Contributors are Gregory G. Butler, Jen-Yen Chen, Alexander J. Fisher, Mary Dalton Greer, Robert Hill, Ton Koopman, Daniel R. Melamed, Michael Ochs, Mark Risinger, William H. Scheide, Hans-Joachim Schulze, Douglass Seaton, George B. Stauffer, Andrew Talle, and Kathryn Welter.
Christoph Wolff suggests the possibility that Bach's three festive works for Christmas, Easter, and Ascension Day form a coherent group linked by liturgy, chronology, and genre. Daniel R. Melamed considers the many ways in which Bach's passion music was influenced by the famous poetic passion of Barthold Heinrich Brockes. Markus Rathey examines the construction and role of oratorio movements that combine chorales and poetic texts (chorale tropes). Kerala Snyder shows the connections between Bach's Christmas Oratorio and one of its models, Buxtehude's Abendmusiken spread over many evenings. Laurence Dreyfus argues that Bach thought instrumentally in the composition of his passions at the expense of certain aspects of the text. And Eric Chafe demonstrates the contemporary theological background of Bach's Ascension Oratorio and its musical realization
The position of Johann
Sebastian Bach as one of a numerous family of musicians is unique. Of no other
composer can it be said that his forefathers, contemporary relations, and
descendants were all musicians, and not only musicians, but holders of very
important offices as such. All his biographers have therefore given some account
of his family antecedents before proceeding to the history of his life; and I
have found myself obliged to follow the same course. In other respects I have
adopted the plan made use of by the older biographers, of keeping the account
of his life distinct from that of his compositions.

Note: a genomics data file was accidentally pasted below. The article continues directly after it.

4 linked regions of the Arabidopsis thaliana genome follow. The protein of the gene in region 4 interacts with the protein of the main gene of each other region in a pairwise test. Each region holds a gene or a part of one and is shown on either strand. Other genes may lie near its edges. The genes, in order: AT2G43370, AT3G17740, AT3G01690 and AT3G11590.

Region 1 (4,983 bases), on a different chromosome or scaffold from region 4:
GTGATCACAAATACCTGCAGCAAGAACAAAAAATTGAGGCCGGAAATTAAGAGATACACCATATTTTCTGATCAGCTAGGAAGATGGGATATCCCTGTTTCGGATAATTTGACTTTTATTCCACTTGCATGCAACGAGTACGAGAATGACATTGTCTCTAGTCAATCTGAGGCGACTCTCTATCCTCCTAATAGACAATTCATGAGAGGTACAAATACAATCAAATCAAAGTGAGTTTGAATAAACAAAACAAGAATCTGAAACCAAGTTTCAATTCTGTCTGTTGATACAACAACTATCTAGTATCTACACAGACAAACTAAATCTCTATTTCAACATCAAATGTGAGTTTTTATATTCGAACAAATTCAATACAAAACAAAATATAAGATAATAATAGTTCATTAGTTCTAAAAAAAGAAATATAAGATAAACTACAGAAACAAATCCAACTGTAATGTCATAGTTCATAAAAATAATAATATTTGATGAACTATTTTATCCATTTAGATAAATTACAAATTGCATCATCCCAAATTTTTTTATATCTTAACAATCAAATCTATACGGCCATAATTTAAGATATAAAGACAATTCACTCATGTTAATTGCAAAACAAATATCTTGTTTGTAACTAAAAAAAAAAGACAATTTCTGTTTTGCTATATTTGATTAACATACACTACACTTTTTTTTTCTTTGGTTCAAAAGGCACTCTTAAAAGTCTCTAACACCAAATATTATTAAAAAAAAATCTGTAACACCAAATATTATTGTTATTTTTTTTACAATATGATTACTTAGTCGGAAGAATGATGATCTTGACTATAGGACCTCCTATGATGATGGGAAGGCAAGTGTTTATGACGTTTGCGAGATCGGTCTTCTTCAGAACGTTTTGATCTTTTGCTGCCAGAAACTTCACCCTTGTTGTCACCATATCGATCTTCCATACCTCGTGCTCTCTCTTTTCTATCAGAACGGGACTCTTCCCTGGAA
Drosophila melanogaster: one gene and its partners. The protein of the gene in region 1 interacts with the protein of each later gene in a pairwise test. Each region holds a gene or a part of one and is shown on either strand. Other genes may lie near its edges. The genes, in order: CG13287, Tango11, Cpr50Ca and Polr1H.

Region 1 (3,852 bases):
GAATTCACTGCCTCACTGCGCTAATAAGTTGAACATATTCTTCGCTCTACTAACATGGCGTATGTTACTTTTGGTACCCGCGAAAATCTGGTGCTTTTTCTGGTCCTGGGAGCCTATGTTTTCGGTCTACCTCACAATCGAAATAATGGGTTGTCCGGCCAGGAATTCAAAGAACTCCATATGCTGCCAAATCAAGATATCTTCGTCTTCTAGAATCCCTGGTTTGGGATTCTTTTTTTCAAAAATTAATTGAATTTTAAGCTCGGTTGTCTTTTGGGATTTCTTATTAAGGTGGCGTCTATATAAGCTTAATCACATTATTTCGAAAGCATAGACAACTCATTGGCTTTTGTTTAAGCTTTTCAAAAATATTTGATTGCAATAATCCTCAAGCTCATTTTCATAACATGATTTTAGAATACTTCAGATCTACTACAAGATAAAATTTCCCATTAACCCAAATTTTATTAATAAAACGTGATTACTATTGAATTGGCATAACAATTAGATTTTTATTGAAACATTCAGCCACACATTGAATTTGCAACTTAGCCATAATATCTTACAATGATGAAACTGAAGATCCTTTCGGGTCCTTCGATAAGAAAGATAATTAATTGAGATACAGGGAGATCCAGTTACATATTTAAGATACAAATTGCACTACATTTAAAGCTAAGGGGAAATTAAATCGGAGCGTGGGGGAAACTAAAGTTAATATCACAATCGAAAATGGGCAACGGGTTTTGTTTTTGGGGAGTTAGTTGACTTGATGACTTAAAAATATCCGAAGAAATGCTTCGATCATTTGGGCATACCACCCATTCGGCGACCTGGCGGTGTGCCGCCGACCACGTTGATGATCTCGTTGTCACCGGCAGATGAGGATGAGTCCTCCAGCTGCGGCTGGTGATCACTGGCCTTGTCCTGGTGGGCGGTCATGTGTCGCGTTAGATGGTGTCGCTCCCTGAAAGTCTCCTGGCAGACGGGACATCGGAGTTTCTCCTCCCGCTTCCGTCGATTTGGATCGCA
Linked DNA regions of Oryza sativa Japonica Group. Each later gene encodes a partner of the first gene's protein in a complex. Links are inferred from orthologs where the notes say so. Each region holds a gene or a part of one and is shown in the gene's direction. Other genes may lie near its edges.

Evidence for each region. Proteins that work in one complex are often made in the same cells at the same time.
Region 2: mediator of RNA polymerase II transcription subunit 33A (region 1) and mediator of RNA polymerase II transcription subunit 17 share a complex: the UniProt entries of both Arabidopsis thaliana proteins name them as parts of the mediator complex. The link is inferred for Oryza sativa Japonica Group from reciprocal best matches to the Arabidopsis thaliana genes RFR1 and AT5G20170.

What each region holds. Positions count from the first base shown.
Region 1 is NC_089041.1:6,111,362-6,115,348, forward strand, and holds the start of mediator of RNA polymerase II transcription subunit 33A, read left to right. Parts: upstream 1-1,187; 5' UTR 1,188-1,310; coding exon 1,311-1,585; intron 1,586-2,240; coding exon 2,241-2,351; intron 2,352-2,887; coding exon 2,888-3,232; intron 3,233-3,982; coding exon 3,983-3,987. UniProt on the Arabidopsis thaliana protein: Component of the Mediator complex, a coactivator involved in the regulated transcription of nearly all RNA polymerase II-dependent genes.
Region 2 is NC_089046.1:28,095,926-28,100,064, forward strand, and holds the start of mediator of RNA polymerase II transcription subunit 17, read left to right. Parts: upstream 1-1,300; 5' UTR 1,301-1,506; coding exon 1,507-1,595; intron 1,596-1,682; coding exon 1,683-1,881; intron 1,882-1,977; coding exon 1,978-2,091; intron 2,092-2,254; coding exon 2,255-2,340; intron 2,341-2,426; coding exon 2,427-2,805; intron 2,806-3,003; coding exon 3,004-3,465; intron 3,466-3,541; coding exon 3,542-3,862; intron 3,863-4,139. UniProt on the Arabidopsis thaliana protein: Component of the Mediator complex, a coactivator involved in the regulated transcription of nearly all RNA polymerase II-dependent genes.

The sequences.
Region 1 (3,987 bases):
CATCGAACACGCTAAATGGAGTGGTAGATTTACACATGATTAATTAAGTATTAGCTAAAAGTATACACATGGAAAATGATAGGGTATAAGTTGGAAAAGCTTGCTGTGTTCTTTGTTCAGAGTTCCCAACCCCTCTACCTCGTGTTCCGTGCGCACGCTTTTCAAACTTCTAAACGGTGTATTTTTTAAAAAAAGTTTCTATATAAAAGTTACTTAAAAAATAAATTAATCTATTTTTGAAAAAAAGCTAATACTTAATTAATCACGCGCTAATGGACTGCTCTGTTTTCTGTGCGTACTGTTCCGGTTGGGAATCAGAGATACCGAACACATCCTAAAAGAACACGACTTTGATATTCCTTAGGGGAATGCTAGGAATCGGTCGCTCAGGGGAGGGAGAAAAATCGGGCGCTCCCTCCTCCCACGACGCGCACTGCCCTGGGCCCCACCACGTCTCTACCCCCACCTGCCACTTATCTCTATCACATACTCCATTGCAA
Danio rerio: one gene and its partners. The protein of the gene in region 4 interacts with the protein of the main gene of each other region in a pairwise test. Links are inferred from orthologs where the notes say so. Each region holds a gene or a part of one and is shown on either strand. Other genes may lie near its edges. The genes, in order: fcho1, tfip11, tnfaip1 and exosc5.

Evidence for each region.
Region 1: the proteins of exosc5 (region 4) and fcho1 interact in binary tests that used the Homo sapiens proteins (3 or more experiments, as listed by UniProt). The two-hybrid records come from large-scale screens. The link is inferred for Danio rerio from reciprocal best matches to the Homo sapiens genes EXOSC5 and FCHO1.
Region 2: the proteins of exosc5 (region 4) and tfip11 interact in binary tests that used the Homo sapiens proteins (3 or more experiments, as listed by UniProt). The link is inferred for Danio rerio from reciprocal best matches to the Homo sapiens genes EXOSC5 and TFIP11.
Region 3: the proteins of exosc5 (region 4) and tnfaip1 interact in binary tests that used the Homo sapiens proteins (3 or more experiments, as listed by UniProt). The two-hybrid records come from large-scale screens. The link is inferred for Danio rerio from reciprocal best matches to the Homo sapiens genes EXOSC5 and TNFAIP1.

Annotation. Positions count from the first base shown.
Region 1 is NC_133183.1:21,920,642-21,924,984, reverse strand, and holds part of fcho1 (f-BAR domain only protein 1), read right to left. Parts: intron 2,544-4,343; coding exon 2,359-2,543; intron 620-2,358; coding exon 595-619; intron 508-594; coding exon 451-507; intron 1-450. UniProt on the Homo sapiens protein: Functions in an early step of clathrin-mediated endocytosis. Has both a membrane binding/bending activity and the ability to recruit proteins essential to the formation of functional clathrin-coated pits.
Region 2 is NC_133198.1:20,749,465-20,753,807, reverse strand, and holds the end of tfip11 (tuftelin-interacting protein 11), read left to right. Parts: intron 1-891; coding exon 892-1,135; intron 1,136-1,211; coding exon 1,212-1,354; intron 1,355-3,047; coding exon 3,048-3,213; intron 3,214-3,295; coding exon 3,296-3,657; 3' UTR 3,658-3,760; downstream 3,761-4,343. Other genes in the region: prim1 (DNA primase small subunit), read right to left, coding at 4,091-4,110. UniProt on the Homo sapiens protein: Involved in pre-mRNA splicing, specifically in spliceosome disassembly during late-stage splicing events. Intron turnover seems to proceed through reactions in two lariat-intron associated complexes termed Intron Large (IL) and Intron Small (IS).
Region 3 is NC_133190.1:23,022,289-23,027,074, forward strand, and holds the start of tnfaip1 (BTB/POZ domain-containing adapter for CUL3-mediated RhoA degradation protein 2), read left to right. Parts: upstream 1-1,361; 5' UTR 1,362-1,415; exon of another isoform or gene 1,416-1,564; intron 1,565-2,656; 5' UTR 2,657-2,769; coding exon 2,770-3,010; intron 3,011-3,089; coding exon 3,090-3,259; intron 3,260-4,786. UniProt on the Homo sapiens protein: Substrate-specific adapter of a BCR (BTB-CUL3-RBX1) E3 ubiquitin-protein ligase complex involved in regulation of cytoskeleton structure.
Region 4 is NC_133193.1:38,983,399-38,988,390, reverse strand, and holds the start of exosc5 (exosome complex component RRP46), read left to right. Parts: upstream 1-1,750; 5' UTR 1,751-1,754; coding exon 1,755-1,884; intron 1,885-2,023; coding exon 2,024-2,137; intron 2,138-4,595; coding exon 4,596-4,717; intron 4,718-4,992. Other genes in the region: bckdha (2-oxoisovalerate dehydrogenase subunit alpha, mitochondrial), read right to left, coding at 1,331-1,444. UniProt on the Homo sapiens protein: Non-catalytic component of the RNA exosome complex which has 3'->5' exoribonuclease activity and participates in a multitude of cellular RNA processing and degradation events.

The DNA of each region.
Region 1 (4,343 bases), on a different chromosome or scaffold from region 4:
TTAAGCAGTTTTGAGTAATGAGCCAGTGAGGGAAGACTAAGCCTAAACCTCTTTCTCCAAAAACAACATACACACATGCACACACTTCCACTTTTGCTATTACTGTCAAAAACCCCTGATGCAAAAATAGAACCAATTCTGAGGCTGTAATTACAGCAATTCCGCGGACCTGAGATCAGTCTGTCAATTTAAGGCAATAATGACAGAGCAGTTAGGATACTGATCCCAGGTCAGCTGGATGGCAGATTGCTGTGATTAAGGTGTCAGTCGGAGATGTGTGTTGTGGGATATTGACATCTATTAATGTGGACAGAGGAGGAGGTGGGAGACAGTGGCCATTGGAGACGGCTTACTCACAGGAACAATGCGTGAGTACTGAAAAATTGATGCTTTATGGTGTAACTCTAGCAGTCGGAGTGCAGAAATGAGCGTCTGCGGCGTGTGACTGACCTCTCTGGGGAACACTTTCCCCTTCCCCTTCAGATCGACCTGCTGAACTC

Every biography is
necessarily based on that written by his two sons, four years after his death,
published by Mizler, and the one published in 1802 by Forkel, who was intimate
with the sons. Hilgenfeldt’s account follows these, and in later years further
information has been acquired from the searches into archives, and other
ancient documents, by C. H. Bitter and Philipp Spitta. Any details concerning
the life and works of this remarkable man are interesting; and it is probable
that researches will be continued for some time to come. Thus, last year (1898)
a “celebration” took place at Ohrdruf in memory of Bach’s school career there;
and[vi] Dr Friedrich Thomas took the opportunity of publishing some details of
the Bach family which had escaped Spitta.
The name of Bach is
reverenced by Thuringian organists, and I this year had interesting
conversations with his successors at Arnstadt and Mühlhausen, Herr Kellermann
and Herr Möller. But the chief music-seller at Arnstadt told me that “Bach’s
music is out of date; no one has now any interest in such old-fashioned
This new Pocket Guide looks at all Bach's music, sacred and secular, and explores why he speaks so profoundly to our age about both the spiritual and the sensual in life.
Among the features of this easy-to-use book:
The Bach Top Ten
Bach: The music work by work
Performing Bach today
Bach: The life year by year
What people said about Bach
Accessible and easy to use, Nicholas Kenyon provides for the first time an up-to-date survey of all Bach's major works in the light of the latest research, from Masses to Cantatas, Concertos to Suites, and recommends the best CDs and further reading.